A castle is more than a fortification.  It is a statement of authority.  It says, "I have money, I have prestige, I have a will to stop you.  Don't bug me."

Magic isn't just a technology; it is an implied stalemate.  Like Robert A. Heinlein's Solution Unsatisfactory, it is a group of armed assailants standing together in a room, each with a loaded .45, pointed at one another, waiting for someone to do something stupid like start firing.  It is mutually assured destruction . . . and as such, everyone in the world, where it comes to using very powerful magic, must consider what they're doing.

In a truly cherry-picked fashion, it is generally assumed that if a druid were to start a wildfire that consumed a significant town, this would be a pity but, oh well, what can you do?

No, no, no.  The status quo has a very strong motivation to not let things like that happen - and to punish those who follow courses of action that change the status quo.  If the players ever get to be big enough to own a .45 of their own, so they can start blasting away with it, everyone in the world will turn around and blast away at the player.  Not just the infringed party.  Not just the person the players wronged.  Everyone.  Because everyone is threatened.

So, leave that castle alone.  Take it by conventional means, sure - that doesn't threaten anyone.  Want to put the gun in your pocket and have a fist fight?  Sure, go at it.  But leave that gun in your pocket.

Do the dragons, elementals and other big monsters understand this?  Oh yes.  They're part of it, too.

I know that this is a strange mindset to have about a D&D world.  Usually, it's assumed that if the players get to a level where they can have wish as a spell, that ability comes along with the indiscriminate right to use it.  Au Contraire!

Use it at your peril.



3 comments:

Mujadaddy said...

The first thing I thought of, far down from the view of the 24th-level Wizard(!), was the Magic Item Economy prevalent in 'modern' RPG settings, and how this necessarily would result in thousands, hundreds of thousands, millions of "cursed Hope Diamonds" being tracked across their respective story arcs.

It also made me think of how (in, for example, my interpretation of your 1650-era) if a number of literal .45-caliber pistols were available, they would quickly be emptied of their rounds or at least be hoarded away from unenlightened minds...those few Artifacts with unemptied chambers would be secured far from the eyes of the rabble, kept out of the consciousness of the common man and would in a few generations become Myth which only the rare Adventuring Sort would have even hope of discovering...

Maxwell Joslyn said...

"The status quo has a very strong motivation to not let things like that happen - and to punish those who follow courses of action that change the status quo. If the players ever get to be big enough to own a .45 of their own, so they can start blasting away with it, everyone in the world will turn around and blast away at the player. Not just the infringed party. Not just the person the players wronged. Everyone. Because everyone is threatened."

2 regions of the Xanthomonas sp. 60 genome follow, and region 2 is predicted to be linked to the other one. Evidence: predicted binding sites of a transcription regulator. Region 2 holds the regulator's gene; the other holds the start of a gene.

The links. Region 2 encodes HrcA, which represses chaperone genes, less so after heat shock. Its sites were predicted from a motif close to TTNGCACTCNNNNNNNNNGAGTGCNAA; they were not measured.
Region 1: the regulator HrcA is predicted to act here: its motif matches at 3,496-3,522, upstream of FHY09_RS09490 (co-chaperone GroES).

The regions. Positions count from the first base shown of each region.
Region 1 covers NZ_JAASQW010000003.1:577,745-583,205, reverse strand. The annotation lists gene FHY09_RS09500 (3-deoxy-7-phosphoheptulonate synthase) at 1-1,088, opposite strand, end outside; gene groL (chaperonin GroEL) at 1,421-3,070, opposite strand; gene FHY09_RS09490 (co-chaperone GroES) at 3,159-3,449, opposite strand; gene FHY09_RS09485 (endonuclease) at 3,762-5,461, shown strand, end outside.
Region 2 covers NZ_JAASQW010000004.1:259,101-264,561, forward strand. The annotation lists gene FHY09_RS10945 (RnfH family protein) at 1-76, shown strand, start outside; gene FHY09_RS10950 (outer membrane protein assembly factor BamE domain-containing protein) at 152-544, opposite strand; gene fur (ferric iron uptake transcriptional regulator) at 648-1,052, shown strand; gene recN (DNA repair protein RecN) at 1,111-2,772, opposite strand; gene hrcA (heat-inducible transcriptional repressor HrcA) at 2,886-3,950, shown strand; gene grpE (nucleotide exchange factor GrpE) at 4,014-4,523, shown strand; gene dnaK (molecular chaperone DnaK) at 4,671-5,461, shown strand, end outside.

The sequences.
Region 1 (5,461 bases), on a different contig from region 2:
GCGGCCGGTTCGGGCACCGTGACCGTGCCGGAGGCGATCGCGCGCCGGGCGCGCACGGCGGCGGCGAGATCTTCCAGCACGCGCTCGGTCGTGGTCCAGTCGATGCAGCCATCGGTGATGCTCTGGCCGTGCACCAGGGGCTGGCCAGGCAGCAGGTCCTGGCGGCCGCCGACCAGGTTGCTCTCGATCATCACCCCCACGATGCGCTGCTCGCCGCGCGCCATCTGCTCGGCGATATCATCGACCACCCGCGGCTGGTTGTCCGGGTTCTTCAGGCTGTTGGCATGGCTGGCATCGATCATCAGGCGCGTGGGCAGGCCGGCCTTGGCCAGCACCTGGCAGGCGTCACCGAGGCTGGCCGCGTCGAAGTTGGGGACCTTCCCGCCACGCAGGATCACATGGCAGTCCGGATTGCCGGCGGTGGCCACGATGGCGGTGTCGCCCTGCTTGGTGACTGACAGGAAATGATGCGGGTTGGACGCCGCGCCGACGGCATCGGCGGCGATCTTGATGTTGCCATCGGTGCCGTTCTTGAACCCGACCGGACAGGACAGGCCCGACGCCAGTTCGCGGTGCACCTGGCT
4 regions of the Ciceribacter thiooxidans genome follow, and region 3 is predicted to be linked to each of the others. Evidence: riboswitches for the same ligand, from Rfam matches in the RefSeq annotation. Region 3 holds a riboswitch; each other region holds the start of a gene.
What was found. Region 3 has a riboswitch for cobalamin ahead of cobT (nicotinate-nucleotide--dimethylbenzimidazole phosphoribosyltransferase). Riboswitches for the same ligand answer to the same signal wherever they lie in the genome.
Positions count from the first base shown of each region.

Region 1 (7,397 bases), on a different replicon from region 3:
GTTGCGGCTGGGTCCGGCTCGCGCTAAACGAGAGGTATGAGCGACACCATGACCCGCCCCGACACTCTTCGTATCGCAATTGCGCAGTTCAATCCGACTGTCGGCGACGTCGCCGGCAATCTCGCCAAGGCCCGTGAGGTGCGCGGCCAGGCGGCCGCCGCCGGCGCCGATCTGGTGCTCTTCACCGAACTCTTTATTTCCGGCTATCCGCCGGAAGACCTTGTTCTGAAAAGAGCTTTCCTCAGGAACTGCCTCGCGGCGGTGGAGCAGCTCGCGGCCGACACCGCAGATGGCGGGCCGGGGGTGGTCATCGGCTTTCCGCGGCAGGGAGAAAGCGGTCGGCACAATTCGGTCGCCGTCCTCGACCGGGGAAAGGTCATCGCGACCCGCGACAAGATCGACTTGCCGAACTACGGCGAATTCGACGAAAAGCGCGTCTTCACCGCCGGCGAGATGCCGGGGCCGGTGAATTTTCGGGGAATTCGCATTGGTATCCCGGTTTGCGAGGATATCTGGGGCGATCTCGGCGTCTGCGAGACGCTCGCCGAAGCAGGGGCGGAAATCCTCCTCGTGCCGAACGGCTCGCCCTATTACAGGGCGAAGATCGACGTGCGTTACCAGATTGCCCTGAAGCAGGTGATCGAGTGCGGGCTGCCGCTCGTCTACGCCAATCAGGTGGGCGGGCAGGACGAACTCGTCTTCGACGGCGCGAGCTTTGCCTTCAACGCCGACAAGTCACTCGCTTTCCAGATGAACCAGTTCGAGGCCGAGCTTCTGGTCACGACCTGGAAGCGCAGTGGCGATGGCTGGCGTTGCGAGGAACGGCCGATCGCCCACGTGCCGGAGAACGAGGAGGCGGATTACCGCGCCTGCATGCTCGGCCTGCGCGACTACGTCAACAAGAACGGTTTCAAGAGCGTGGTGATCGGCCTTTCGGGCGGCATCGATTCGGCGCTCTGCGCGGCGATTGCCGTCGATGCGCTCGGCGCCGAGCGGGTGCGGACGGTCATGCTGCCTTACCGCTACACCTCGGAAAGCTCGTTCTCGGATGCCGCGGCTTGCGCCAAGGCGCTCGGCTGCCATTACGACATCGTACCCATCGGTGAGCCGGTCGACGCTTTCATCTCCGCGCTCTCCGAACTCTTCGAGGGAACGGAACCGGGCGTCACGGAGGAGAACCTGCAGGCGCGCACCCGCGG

Good paragraph.

The shit-game analogue to your sound logic is this kind of arrangement: the DM tolerates all kinds of idiocy in-game with no repercussions for the players - except when they occasionally just drop out the deus ex machina big-guns and blow you up with fiat.

They lack the world coherency to "push back" on the players in a way that has any bite to it, until they decide that the players are doing something they don't like, and then they bring out whatever levels of rails are necessary to stop the undesired behavior. God, it's like a psychology experiment or something - you can pinpoint what the DM is unwilling/unable to tackle by casting about until you strike a rail.

The better DM is transparent. For big-impact questions I think it's worth straight-up saying "I don't have principled rules for this thing yet, but..." Regardless, he establishes in plain sight some provisional rules, and maybe adds the issue to his will-fix list. The DM retains control without needing the illusion of knowing everything, the players get to try their cool plan, and nobody is stressed.


On a tangential topic which came up as I was writing:

For god's sake, I cannot tell you how frustrating it gets to hear someone talk about how they punish in-game as a response to out-of-game trolling. "Yeah, and then I kick him out if he does it again." Oh, he did it again? No shit? I never would have saw it coming... I like your soccer-game analogy for these situations.

Algol said...

When that push back happens, would it push the players into a higher tier of politics? If the players are running a bandit gang, they'd attract the attention of local town militias. If their bandit gang grows to a warband and starts pillaging villages, then they've gained the attention of the local lords.

So taking a castle with a conventional army would make news in any neighboring kingdom. Taking it down with meteor swarm might attract the attention of an archwizard half a world away eventually. Or any djinns, storm giants, etc.

I like it. When the players use a wish spell, they're now a dangerous rising power in the hidden world of magic. So then, the forces involved in high level magic would be a sort of hidden tier in the campaign. Thinking on this, around 10-15 is when the players are dealing with kings and armies. 16-20, when they start using truly powerful magic, they're dealing with forces beyond even a king.